What’s more, they can both be reached — without a loading screen — on any lot that you’re on. I’d also be remiss if I didn’t mention the super cool new ‘hangout’ interaction that can be found by clicking on either of the two rabbit holes once you’re in the gang, allowing you to lean against them in a savoir-faire, chill manner. Along with the new Underground Tunnels that grant you the ability to travel across the map — and even to other worlds like Forgotten Hollow, on occasion — they all work towards creating this sense of openness that I hope to see continue within The Sims 4 going forward.
That being said, it’s a real shame that some areas — like the one shown below, close to the Wildfangs Pack hangout — cannot be explored. Particularly as this world is built around an abandoned factory location, it would be great to explore these areas late at night while hunting for collectibles or even just as cool places to take pictures or hang out in.
If you’re a fan of lore, this Game Pack has lots of it. From the board in the center of town that explains Moonwood Mill’s small community and details rare collectibles to the local librarian, Wolfgang, providing a deeper insight into werewolf lore and even his own personal backstory.
CAS for Werewolves ups its A-game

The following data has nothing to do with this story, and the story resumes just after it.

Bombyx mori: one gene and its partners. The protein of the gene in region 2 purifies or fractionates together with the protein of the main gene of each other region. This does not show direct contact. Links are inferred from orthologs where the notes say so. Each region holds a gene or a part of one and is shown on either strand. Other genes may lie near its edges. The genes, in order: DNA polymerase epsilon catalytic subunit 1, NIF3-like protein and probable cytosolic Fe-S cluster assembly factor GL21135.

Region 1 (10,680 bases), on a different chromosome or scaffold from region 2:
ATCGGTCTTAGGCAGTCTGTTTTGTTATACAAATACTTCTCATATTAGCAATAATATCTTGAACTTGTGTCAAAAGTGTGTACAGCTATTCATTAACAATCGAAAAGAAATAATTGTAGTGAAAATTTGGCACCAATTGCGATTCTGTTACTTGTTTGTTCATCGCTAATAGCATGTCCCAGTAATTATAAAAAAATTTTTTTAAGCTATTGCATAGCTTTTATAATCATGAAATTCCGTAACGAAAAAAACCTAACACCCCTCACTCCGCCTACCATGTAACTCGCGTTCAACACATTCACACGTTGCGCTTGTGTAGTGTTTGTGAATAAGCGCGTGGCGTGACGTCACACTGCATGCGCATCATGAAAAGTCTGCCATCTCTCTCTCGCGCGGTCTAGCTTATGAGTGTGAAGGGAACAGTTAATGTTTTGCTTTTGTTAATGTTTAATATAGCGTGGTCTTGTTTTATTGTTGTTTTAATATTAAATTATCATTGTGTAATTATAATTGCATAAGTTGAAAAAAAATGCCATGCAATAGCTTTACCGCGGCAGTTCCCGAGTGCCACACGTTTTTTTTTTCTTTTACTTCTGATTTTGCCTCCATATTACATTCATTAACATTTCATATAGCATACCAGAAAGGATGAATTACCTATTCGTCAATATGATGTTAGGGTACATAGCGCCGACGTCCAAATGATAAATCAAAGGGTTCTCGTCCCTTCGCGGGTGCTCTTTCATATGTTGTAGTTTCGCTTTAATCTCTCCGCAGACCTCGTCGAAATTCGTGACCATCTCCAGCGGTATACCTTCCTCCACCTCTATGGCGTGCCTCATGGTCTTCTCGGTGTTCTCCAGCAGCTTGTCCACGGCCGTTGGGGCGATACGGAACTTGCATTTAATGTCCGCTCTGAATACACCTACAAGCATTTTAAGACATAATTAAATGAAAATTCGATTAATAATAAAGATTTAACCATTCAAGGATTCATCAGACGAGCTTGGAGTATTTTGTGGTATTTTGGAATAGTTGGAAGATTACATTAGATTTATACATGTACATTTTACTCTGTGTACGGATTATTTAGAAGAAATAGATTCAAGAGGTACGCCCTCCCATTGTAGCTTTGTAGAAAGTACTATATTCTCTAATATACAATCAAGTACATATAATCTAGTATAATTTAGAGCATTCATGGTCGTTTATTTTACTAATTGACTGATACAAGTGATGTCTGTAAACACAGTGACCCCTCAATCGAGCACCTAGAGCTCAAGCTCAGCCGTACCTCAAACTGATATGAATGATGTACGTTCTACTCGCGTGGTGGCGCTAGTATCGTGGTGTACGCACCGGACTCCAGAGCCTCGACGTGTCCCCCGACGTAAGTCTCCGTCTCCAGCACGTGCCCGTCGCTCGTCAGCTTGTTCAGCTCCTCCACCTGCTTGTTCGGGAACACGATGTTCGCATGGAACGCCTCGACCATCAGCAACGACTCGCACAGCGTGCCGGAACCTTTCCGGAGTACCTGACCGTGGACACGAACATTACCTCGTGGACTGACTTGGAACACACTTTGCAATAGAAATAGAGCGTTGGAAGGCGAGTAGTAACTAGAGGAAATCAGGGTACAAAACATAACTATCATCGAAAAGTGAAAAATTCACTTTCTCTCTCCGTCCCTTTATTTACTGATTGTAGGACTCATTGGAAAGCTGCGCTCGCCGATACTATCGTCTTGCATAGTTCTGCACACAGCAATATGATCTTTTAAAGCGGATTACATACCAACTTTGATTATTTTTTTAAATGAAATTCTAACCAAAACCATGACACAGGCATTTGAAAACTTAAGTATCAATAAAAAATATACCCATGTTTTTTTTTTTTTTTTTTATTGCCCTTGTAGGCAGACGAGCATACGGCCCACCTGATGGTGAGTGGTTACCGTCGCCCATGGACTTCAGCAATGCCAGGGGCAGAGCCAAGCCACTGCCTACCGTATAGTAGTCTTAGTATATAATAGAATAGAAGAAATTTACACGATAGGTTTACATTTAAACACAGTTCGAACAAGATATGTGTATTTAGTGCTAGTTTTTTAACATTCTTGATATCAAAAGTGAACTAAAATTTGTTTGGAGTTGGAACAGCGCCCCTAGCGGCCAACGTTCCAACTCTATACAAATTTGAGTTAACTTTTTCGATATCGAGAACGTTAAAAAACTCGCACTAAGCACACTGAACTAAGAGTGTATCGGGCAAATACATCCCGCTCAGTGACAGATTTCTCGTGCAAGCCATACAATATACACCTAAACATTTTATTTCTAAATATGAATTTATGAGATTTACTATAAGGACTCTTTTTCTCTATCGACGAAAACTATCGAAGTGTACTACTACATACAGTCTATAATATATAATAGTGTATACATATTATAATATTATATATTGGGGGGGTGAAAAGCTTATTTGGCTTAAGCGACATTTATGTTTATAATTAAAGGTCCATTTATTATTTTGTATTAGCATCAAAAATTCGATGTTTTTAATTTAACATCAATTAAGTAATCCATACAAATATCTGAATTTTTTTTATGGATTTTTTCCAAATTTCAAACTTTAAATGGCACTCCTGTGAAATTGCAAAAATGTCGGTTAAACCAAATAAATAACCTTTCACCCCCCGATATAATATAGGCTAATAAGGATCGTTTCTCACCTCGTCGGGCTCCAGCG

Moving into Create A Sim, Werewolves’ offering of new content provides more than enough variety to cover multiple aesthetics, and the items here definitely work outside of their centralized wolfy theme — I’ll definitely be using many of these pieces for my Sims going forward.
As has become standard for many of The Sims’ DLC offerings, masculine Sims still receive the short-stick in terms of how much variety they receive. While feminine-framed Sims have eight new hairstyles to choose from (along with an additional two recolors), six outfits, and twelve tops, masculine-framed Sims receive only three hairstyles, two outfits, and ten tops. Of course, these items can be used regardless of the frame, but it would always be nice to have more items for these Sims. There are also some pretty grizzled-looking scars that can be applied to your Sims, perfect for creating a battle-hardened Wolf Pack alpha.
For the piece de resistance of this brand new Game Pack, EA have taken a slightly different route from the more humanoid form of werewolves in The Sims 2 & 3, in favor of a much more anthropomorphic, characterized style.